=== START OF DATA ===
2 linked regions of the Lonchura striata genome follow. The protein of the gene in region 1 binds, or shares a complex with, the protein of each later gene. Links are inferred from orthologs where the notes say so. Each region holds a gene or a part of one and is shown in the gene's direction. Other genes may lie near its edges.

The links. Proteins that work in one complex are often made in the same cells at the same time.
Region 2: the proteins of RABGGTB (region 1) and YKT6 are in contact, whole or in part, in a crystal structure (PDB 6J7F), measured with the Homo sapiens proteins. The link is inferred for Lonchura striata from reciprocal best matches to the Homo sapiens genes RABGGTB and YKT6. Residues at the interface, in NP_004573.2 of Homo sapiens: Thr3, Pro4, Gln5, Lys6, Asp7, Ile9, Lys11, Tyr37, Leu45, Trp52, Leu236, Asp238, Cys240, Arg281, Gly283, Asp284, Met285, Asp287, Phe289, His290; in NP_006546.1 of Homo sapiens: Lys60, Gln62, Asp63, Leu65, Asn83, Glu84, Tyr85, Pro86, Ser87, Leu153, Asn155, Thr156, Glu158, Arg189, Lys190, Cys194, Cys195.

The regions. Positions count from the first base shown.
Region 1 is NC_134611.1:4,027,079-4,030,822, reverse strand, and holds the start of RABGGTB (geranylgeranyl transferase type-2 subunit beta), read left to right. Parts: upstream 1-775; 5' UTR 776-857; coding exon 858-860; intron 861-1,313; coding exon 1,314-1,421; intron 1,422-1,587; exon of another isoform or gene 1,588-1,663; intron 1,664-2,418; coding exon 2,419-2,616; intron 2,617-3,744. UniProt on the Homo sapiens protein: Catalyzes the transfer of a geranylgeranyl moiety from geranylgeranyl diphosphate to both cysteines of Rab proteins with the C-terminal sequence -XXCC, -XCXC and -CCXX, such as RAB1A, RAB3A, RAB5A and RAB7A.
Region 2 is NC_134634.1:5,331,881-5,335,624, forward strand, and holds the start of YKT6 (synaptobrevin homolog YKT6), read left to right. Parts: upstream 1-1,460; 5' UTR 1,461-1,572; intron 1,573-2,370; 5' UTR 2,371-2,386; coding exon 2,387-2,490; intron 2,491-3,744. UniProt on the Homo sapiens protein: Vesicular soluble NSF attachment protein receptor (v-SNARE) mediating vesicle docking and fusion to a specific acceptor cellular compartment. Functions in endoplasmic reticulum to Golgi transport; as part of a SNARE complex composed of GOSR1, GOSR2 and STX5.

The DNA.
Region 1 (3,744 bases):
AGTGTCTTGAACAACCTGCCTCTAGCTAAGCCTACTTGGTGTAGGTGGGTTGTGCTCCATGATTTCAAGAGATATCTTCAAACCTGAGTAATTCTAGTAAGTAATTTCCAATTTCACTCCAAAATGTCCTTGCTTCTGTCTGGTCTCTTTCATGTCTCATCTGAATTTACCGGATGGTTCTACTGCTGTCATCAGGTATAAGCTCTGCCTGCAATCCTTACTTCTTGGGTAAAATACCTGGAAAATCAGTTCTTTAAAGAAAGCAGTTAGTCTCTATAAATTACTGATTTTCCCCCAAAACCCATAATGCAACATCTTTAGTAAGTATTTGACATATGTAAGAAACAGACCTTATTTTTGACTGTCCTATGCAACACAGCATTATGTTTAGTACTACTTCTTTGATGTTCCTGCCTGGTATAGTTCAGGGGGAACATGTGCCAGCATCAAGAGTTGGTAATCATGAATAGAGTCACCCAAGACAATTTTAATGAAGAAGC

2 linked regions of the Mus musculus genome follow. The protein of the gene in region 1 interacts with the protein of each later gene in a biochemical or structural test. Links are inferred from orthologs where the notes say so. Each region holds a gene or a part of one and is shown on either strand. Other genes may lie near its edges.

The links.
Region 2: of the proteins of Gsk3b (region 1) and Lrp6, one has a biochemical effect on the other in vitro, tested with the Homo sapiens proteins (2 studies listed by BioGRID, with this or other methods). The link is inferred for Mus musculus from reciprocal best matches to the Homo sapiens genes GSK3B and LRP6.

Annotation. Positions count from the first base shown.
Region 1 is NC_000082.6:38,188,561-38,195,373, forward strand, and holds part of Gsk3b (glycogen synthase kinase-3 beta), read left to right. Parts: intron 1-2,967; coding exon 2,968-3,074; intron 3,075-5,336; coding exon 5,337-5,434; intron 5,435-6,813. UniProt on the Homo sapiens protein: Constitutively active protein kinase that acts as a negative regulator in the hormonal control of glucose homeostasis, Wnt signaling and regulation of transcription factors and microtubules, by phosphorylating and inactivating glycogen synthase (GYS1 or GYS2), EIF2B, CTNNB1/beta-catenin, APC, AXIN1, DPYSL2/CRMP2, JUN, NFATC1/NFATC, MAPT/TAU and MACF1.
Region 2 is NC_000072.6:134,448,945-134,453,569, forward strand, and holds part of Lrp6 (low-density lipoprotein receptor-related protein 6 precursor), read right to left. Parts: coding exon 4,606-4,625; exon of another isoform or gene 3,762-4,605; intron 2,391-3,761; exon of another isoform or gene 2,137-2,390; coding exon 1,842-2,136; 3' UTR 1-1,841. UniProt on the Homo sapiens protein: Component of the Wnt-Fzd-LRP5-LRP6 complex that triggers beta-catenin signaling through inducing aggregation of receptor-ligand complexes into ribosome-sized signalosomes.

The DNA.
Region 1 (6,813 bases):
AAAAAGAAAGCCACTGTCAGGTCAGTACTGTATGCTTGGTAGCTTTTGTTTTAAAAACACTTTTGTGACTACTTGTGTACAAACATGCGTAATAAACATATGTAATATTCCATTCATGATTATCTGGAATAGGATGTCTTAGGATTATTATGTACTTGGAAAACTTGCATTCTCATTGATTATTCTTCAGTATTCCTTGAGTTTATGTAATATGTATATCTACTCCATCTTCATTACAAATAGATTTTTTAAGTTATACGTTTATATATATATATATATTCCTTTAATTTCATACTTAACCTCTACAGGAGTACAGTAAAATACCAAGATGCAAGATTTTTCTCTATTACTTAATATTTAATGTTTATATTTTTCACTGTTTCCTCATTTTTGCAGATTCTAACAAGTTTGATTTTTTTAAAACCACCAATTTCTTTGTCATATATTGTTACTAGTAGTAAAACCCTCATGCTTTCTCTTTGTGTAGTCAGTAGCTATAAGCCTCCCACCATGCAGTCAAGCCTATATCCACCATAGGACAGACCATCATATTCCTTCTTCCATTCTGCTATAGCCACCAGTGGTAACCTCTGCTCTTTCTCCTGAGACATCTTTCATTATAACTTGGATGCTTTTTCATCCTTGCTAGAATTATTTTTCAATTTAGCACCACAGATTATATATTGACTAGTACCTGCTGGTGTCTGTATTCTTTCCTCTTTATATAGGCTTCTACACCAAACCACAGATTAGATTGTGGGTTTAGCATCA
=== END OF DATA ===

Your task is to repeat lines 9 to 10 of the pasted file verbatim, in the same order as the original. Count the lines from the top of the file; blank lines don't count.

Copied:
AGTGTCTTGAACAACCTGCCTCTAGCTAAGCCTACTTGGTGTAGGTGGGTTGTGCTCCATGATTTCAAGAGATATCTTCAAACCTGAGTAATTCTAGTAAGTAATTTCCAATTTCACTCCAAAATGTCCTTGCTTCTGTCTGGTCTCTTTCATGTCTCATCTGAATTTACCGGATGGTTCTACTGCTGTCATCAGGTATAAGCTCTGCCTGCAATCCTTACTTCTTGGGTAAAATACCTGGAAAATCAGTTCTTTAAAGAAAGCAGTTAGTCTCTATAAATTACTGATTTTCCCCCAAAACCCATAATGCAACATCTTTAGTAAGTATTTGACATATGTAAGAAACAGACCTTATTTTTGACTGTCCTATGCAACACAGCATTATGTTTAGTACTACTTCTTTGATGTTCCTGCCTGGTATAGTTCAGGGGGAACATGTGCCAGCATCAAGAGTTGGTAATCATGAATAGAGTCACCCAAGACAATTTTAATGAAGAAGC

2 linked regions of the Mus musculus genome follow. The protein of the gene in region 1 interacts with the protein of each later gene in a biochemical or structural test. Links are inferred from orthologs where the notes say so. Each region holds a gene or a part of one and is shown on either strand. Other genes may lie near its edges.